(6) Even if emotionally the landlord Feels that a relation of his, such as his daughter or son-in-law, should stay with him, it can be regarded as the requirement by the landlord of the premises for occupation by himself.
(7) In case of non-residential premises if the landlord's interests are shown to be linked with the occupation of those premises by some one, for whom he is seeking the possession of the suit premises, such as a partner, then it can be said that the requirement of the landlord for occupation by himself is established within the meaning of Section 13(1)(g).
(8) If there is a moral or legal obligation on the landlord to provide accommodation to a particular person then the requirement by the landlord for occupation of that person may squarely fall under Section 13(1)(g) of the Bombay Rent Act.
22. Underlying the above propositions is the basic fact that the requirement is by the landlord and not by somebody else on his behalf. It may be the requirement for somebody else but not by somebody else, In all cases the requirement must be by the landlord himself. It is also implicit in the above propositions which have emerged from the examination of the various cases that there must be a nexus between the interests of the landlord and the occupation of the premises by himself or by somebody else. If there is no nexus of the interests of the landlord with the occupation of the premises, then the condition mentioned in Section 13(1)(g) cannot be said to have been fulfilled. Section 13(1)(g) says that the premises must be reasonably and bona fide required by the landlord. The bona fide requirement is in the first place a state of mind though it may be something more. It must, therefore, be deposed to by the person who is requiring the premises under Section 13(1)(g) namely, the landlord. If the landlord does not step into the witness-box to bring before the Court legal evidence for proving his requirement, then it cannot be said that he reasonably and bona fide requires the premises as mentioned in Section 13(1)(g) The landlord can delegate the authority to conduct a case but he cannot delegate the duty to depose.23. While examining the rival contentions of the parties. I nave mentioned in sufficient detail the evidence that has come on record in this case. However, it would be useful if I enumerate again the facts which have been established. The respondent, who is the landlady, has not been examined in support of her case nor has she been examined as a witness on commission. On this ground alone the suit of the respondent ought to have been dismissed because the bona fide requirement which, as I have mentioned above is a state of mind and something more must be proved in this case. Ramanlal, the respondent's son, is said to be her constituted attorney but that could only be for the purpose of conducting the case but his evidence cannot be substituted for the legal evidence of the landlady herself.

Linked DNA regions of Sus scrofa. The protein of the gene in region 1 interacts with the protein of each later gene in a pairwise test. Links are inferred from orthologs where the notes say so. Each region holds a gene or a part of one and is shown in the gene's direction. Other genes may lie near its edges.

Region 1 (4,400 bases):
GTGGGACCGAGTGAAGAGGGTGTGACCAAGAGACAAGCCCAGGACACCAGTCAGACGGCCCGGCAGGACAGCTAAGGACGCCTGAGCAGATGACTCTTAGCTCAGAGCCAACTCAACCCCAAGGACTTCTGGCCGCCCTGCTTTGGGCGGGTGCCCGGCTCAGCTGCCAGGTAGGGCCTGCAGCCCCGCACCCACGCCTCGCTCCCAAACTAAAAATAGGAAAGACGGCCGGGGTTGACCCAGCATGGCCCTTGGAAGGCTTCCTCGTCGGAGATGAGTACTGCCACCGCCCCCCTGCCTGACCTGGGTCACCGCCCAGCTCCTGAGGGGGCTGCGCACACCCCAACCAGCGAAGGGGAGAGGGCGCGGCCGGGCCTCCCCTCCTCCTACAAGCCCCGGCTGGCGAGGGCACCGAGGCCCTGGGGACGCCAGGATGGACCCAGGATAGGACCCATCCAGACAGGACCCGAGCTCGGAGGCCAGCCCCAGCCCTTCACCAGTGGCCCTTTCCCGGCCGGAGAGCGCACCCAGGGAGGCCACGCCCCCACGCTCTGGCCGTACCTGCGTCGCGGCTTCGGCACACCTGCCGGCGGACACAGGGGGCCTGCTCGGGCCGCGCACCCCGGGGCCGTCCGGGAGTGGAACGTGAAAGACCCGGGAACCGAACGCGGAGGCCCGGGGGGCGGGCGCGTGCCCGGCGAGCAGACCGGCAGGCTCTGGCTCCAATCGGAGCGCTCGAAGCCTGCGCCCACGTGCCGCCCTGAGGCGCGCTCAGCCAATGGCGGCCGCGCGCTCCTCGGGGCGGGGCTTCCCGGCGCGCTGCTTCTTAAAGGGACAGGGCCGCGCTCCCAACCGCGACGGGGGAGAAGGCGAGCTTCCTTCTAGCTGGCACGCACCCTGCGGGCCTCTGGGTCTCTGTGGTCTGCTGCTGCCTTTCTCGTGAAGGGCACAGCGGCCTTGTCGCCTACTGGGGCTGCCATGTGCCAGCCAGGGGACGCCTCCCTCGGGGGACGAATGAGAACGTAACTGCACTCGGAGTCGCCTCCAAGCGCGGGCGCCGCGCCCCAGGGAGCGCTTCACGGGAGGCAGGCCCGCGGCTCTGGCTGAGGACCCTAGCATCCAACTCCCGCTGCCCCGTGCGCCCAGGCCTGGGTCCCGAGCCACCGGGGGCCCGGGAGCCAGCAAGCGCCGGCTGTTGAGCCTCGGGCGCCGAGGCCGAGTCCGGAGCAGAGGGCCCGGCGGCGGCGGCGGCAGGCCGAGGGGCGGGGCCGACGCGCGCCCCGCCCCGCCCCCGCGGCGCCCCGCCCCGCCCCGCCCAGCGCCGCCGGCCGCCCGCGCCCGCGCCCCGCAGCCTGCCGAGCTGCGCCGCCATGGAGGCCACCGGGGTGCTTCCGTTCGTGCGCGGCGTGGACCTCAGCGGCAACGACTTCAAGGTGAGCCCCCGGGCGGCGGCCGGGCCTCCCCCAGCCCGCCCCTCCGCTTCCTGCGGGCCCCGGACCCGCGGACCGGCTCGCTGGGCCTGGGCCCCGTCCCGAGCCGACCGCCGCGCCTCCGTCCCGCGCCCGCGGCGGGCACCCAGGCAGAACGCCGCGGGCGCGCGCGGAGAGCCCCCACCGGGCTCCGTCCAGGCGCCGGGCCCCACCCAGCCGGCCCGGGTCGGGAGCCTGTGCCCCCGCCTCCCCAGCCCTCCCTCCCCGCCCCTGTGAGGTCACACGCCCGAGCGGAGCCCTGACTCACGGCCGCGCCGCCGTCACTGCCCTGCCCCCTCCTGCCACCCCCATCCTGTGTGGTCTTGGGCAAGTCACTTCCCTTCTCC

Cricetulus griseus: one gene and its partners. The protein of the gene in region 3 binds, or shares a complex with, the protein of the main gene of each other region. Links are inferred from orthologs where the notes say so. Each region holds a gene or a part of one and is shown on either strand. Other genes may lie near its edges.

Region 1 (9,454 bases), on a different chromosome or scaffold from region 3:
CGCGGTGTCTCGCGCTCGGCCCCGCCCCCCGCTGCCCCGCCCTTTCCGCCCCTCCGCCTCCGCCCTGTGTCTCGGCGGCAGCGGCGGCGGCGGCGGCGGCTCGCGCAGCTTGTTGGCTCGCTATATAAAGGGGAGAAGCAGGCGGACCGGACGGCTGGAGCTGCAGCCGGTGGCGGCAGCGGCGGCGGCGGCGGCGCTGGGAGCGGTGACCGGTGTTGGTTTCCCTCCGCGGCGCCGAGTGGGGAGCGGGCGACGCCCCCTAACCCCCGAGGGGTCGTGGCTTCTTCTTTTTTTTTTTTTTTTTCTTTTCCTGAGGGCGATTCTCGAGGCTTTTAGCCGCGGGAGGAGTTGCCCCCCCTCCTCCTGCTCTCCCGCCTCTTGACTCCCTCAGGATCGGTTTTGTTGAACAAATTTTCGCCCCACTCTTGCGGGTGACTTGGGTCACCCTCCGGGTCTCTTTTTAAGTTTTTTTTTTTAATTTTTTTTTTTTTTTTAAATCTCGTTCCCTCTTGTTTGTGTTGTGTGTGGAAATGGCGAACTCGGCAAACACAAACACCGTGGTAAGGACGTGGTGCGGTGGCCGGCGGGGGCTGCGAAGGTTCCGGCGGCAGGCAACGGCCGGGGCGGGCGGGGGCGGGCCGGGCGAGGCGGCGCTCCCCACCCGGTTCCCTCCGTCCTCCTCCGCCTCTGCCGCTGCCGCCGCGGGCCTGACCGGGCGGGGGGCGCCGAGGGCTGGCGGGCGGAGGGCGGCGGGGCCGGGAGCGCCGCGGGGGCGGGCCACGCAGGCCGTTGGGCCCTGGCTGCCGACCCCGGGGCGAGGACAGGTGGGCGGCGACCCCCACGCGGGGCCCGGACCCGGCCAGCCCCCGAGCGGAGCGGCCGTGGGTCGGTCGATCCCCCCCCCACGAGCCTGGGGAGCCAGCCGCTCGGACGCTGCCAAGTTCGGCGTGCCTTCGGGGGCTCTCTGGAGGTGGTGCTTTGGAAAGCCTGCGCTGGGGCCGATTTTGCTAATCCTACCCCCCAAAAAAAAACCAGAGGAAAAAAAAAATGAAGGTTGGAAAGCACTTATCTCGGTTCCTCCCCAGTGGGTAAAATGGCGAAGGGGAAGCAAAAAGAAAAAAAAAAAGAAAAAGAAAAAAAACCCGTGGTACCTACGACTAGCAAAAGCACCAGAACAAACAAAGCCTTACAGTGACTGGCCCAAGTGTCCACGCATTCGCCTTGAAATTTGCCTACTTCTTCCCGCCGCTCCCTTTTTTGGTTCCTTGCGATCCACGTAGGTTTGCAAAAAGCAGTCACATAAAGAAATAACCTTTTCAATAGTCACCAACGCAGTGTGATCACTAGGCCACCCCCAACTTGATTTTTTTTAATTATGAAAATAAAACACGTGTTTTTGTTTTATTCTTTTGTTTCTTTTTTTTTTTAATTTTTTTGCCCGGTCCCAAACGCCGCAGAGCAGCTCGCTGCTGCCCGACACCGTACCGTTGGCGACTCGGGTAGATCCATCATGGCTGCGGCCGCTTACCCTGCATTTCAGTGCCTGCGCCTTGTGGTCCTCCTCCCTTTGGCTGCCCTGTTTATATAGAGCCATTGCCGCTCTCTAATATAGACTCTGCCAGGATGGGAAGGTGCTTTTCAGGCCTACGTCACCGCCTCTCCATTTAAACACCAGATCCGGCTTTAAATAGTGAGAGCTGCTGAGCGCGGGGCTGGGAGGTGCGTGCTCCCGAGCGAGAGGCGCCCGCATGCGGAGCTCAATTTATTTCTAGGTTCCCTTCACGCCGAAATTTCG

24. Even if the material which has been brought on record by the examination of Ramanlal in support of the respondent's case is considered, it does not show that;
(a) the respondent is a dependent on Ramanlal or on his business or that Ramanlal is depending on the respondent for his livelihood or on any part of her income;
(b) any interrelationship between the interests of the respondent and the occupation of the suit premises by Ramanlal exists;
(c) that there is any obligation on the part of the respondent to provide accommodation to Ramanlal (the will at the most speaks of provision of certain monetary assistance).
Considering all the facts and circumstances which have been brought on record in legal evidence I am satisfied that the case of the respondent does not fall under one or the other of propositions enumerated by me above. I have, therefore, no hesitation in holding that the respondent has failed to prove the bona fide and reasonable requirement of the suit premises for occupation by herself or for any other person within the meaning of Section 13(1)(g) of the Bombay Rent Act. Therefore, the suit will have to be dismissed.
25. In view of the fact that the suit is liable to be dismissed, it becomes unnecessary to refer to the question of comparative hardship. If, however, that question is to be decided, I am inclined to agree with the finding of the learned appellate Judge who has by decreeing the suit for part of the premises only struck a just balance between the hardship that may be caused to Ramanlal and to the petitioners.
26. In the result, this petition must succeed. The decree passed by the learned 2nd Extra Joint Judge, of Pune in Civil Appeal No. 19 of 1977 is set aside and the decree passed by the AdditionalJudge of the Court of Small Causes in Regular Civil Suit No. 3146 of 1974 is restored. On the facts and circumstances of the case, however, the parties shall bear their own costs in all the Courts.
27. Petition allowed.